This might sound like overly abstract English-major BS, but I think it’s impossible to read 100 Years without getting caught up in every sentence. Each one is dense and illustrative, and the clauses open up like the opening sentence to reveal something that’s mundane but made mystical because of the way it’s broached. Even when he deals with the evil and the grotesque, like the spread of colonialism or the inevitable moral failures of his characters or the eponymous solitude, García Márquez makes it seem so beautiful as to be undeniable. 100 Years is the closest I’ve come to being affected morally by a book because it reinforced the fact that literally everything, despite any aesthetic or ethical value judgments, is wonderful just by virtue of its existence. That’s such a rare thing for a book to do. Most other magic realists seem to be despairing at their core, scared of the inadequacies of our world and our language and our structures. Gabo had the same despairs, but he somehow managed to turn them into aesthetic triumphs, almost rejoicing in the lack of hope. I don’t know if I’m the only one who’s felt this way, but the lowest points of his works filled me with the strangest sort of happiness. It resonates so much with the Buddhist part of me, which I also inherited from my father, and so it goes.
I have to confess, though, that besides 100 Years and two of his short story collections, I haven’t read any more of García Márquez’s work. I got thirty pages into Love in the Time of Cholera and had to set it down; it was too different from what I’d read before. So crucify me now if you must, demand a refund, print this essay out and rip it apart. But the fact that I couldn’t read Love scared me a little bit, and made me hesitant to reread 100 Years. What if it was just the time in my life that made it impact me as much as it did? What if I can’t find the same kind of magic and morality and all the little dew-drops of beauty that I found the first time?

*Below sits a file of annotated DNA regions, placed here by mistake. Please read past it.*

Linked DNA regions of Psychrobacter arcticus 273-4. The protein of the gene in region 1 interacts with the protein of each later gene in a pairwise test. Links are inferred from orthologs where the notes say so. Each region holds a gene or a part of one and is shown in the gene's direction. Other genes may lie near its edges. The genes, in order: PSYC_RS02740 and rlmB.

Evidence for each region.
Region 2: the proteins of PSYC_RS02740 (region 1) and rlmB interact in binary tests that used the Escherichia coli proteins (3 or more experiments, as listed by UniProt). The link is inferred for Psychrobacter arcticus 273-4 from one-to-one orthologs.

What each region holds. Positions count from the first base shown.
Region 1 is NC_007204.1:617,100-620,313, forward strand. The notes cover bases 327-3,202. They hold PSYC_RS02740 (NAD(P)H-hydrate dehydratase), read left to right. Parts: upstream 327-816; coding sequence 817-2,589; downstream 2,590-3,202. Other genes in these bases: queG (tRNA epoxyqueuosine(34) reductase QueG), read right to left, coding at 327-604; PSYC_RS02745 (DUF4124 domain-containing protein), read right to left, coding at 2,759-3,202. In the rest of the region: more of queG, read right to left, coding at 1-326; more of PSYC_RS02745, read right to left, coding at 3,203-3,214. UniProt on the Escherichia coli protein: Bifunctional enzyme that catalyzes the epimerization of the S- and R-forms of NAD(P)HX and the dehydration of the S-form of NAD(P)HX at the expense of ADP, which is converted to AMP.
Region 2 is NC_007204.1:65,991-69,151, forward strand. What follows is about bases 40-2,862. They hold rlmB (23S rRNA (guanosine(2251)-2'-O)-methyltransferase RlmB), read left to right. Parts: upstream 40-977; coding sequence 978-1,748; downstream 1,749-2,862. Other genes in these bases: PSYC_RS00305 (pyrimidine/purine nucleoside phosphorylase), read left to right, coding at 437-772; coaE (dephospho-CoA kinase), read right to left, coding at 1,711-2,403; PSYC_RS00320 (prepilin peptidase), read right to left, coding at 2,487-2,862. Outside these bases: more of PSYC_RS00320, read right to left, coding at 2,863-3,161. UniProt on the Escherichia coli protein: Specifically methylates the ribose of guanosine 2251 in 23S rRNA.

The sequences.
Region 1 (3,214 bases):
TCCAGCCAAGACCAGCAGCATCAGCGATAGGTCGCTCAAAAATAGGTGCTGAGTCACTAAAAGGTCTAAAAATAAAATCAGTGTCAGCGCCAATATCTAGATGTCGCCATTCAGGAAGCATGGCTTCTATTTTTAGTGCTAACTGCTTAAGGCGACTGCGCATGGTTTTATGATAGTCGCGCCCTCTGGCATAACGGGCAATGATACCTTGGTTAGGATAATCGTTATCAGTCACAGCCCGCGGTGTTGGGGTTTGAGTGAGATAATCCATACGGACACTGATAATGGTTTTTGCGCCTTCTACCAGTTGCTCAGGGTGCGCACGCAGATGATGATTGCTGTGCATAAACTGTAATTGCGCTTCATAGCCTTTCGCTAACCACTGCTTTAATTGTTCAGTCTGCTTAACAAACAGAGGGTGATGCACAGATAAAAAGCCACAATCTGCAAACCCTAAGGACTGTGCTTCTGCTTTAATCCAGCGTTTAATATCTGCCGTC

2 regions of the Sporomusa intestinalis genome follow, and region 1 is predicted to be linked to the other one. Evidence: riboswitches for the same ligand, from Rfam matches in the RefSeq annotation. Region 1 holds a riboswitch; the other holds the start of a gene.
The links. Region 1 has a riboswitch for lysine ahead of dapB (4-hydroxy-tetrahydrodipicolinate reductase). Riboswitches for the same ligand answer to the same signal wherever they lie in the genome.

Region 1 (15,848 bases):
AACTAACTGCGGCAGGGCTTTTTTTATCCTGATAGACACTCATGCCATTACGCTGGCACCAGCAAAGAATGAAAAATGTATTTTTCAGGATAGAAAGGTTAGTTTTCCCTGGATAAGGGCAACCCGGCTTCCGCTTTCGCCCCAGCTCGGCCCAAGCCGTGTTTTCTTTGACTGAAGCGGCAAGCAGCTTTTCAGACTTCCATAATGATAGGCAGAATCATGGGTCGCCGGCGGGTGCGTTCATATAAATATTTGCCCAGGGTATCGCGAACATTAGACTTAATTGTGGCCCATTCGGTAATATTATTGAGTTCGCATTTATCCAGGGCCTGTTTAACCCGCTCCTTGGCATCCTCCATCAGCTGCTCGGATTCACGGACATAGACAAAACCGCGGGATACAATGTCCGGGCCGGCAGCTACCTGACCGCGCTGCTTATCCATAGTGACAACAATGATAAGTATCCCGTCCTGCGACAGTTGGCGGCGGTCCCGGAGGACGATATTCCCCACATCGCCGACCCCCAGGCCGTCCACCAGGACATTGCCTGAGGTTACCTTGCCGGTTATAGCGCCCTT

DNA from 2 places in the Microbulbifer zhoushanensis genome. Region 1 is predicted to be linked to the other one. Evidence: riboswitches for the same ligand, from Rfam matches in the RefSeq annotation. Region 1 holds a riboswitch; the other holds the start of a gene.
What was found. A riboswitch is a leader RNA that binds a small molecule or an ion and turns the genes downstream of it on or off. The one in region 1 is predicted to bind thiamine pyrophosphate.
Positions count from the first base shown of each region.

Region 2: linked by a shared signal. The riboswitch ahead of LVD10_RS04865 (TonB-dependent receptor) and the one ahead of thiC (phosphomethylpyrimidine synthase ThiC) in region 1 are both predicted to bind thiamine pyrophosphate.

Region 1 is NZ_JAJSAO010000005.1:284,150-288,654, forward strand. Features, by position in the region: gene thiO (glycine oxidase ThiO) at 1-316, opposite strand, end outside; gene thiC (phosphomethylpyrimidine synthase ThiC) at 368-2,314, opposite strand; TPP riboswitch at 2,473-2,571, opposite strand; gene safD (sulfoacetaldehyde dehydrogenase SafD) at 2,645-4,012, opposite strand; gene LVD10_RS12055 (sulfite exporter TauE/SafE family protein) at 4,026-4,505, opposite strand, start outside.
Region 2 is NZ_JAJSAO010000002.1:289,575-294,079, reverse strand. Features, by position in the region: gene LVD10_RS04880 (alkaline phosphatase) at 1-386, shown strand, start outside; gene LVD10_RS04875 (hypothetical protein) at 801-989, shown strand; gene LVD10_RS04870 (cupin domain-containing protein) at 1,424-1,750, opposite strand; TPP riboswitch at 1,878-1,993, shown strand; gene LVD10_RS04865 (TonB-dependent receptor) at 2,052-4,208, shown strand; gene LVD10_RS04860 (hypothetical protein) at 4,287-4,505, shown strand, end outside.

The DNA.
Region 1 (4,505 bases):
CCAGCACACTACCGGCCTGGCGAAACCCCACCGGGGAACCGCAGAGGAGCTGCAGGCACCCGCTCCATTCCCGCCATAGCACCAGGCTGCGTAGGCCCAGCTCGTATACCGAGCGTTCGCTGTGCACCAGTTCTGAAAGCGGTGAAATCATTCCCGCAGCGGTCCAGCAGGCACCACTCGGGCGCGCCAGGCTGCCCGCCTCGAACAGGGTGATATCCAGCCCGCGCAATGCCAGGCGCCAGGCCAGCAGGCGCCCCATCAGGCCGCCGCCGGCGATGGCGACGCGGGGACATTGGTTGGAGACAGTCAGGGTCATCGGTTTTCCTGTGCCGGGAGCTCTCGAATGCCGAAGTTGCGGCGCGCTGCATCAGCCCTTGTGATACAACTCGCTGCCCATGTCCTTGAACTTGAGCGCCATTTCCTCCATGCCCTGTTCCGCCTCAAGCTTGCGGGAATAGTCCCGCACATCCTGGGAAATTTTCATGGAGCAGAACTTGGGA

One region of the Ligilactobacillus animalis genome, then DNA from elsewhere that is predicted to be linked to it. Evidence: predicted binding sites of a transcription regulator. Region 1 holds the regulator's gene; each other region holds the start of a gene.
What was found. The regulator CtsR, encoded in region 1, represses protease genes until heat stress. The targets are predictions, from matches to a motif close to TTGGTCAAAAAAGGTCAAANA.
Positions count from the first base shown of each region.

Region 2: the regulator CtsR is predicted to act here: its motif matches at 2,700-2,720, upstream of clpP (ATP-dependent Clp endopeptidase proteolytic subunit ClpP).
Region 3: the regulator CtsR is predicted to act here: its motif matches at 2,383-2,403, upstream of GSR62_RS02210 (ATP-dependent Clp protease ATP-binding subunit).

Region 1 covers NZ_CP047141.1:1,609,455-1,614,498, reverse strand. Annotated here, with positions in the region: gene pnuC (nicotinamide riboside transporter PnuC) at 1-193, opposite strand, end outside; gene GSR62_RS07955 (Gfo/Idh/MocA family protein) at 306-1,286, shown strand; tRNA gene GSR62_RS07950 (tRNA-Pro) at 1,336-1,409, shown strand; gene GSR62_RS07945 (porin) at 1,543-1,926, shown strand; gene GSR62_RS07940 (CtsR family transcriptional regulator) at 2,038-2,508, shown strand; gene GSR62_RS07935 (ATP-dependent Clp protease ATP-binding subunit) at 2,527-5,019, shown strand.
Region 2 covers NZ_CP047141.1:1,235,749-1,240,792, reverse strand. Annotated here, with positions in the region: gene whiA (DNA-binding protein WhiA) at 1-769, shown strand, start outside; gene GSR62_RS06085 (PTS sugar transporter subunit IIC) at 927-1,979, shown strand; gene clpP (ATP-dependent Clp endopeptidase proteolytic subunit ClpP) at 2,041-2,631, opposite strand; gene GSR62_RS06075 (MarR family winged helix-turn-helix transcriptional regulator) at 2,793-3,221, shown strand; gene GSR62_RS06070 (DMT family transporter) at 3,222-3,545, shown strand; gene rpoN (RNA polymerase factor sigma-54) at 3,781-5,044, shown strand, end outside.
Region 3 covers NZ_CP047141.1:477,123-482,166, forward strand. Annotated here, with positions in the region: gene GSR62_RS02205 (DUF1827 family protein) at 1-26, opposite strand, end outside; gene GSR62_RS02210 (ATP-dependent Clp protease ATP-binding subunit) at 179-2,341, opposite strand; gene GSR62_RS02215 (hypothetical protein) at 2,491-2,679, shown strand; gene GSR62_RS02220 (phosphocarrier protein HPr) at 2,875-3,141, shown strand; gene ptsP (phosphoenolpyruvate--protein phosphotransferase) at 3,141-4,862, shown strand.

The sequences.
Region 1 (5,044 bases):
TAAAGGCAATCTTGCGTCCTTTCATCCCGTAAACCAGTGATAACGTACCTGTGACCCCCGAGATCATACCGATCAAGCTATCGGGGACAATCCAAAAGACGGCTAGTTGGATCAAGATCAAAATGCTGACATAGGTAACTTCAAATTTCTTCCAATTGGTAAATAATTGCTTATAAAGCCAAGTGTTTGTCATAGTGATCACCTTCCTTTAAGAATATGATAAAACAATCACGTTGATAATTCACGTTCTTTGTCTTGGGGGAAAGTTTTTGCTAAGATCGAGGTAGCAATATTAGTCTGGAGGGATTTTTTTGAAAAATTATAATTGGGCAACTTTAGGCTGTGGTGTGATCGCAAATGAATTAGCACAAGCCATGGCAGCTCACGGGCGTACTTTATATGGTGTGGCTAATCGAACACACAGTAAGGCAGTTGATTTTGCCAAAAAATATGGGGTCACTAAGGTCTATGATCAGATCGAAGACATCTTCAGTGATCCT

I don’t honestly know, and the thought kind of terrifies me. García Márquez has existed for me for so long as a figure of the things that I want to achieve with my personal writing. I’ve been following his health for the past year or so, since it was announced that he was suffering from dementia. It seemed cruel that the writer of the most complete tracts on the interplay of memory, both personal and historical, with reality should end his life in this state. Maybe it’s a reminder that ultimately the world he created was just a fiction, and our world only seemed miraculous because it was a flattering reflection. He didn’t get the send-off he deserved, which would be nothing short of following the path that Remedios the Beauty took one afternoon, rising into the sky, leaving behind people who didn’t mourn her absence but remained awestruck by her presence. But the one he got, which was maybe sad and maybe undignified, was earthly, and after some consideration is rather remarkable, and I think that’s fitting.
Part two of StAR’s remembrance of late author Gabriel García Márquez. Read Tulio Ospina’s obituary here.